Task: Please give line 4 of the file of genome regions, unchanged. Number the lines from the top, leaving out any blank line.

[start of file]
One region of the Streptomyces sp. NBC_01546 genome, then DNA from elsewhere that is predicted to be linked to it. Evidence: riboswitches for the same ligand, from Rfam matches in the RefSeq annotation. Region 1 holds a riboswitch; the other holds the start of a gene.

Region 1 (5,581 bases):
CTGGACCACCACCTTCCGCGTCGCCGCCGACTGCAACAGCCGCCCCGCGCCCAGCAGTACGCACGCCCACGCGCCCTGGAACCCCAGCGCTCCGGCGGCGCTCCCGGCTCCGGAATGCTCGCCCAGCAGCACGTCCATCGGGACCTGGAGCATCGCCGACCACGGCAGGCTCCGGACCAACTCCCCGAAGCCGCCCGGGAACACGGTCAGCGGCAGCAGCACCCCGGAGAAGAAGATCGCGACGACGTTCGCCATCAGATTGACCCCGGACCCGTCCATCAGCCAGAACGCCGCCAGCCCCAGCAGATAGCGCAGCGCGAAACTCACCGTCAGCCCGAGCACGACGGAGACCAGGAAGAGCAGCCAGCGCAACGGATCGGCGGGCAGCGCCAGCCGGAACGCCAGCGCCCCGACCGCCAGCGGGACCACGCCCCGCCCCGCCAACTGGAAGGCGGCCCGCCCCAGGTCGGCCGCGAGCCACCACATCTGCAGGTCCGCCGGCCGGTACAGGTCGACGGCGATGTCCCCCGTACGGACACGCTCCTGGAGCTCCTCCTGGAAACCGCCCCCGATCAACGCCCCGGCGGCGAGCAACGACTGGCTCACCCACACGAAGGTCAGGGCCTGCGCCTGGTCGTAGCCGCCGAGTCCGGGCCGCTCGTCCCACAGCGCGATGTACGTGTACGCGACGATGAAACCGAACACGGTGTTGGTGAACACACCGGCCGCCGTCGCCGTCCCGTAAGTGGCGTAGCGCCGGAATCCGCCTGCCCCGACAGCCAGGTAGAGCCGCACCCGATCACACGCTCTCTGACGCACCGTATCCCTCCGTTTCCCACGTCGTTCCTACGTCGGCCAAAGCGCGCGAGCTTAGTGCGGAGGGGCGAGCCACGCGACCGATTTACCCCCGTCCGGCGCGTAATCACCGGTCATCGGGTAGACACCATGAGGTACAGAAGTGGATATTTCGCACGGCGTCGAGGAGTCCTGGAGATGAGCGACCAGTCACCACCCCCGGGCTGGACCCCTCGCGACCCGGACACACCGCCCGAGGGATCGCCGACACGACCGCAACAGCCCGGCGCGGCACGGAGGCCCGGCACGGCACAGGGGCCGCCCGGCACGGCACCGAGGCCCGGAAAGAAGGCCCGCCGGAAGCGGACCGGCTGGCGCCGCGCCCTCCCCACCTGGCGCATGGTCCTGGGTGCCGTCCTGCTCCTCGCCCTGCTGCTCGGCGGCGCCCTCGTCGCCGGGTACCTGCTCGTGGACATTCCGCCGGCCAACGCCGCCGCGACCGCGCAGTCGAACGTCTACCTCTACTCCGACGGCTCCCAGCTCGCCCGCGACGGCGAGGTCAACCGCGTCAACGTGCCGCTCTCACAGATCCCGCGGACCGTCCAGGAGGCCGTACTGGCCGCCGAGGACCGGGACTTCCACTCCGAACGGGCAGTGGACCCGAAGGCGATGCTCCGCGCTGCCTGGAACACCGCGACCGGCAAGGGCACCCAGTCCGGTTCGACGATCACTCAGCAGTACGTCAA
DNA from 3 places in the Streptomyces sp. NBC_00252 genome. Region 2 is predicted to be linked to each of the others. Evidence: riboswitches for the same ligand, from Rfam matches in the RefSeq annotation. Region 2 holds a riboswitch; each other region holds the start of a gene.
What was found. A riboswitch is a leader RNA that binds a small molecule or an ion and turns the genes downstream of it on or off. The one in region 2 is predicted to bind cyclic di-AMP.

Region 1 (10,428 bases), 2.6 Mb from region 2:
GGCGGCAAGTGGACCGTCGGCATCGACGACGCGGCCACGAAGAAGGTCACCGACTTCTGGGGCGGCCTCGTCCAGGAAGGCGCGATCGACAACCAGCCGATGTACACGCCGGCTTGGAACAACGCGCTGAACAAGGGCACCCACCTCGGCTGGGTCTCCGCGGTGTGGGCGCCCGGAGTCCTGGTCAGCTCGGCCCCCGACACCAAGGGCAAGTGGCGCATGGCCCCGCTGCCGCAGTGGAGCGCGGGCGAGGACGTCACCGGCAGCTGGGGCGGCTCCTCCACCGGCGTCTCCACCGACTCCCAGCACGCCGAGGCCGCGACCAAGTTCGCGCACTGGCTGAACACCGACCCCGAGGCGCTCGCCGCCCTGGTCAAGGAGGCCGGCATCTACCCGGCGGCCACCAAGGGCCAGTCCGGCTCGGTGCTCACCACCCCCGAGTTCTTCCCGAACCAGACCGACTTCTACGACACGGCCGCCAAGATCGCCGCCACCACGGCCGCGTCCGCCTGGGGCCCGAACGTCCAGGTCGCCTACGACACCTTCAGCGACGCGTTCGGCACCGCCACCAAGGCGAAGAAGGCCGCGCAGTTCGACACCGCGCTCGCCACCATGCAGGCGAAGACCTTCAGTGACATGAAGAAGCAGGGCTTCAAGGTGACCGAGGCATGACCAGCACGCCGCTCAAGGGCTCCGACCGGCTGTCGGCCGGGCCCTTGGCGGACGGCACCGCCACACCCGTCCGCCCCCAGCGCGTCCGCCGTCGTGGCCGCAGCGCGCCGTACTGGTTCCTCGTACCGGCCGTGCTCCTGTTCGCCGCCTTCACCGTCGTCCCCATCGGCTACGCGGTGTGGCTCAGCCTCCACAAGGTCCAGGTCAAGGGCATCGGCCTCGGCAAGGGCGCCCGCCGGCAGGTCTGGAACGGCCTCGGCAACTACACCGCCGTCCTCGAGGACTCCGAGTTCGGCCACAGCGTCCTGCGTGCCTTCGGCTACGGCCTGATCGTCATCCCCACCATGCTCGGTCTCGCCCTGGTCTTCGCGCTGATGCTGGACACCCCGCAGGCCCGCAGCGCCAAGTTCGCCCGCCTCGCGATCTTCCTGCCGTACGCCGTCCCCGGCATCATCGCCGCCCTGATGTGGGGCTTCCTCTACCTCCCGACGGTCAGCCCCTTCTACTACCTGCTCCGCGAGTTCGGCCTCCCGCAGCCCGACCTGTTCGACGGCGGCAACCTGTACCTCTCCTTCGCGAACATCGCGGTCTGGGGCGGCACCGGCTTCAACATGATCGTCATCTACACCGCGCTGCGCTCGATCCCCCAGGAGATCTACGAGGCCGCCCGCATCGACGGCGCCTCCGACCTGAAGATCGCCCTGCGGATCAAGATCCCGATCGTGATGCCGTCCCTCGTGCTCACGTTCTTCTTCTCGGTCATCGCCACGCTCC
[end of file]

DNA from 3 places in the Streptomyces sp. NBC_00252 genome. Region 2 is predicted to be linked to each of the others. Evidence: riboswitches for the same ligand, from Rfam matches in the RefSeq annotation. Region 2 holds a riboswitch; each other region holds the start of a gene.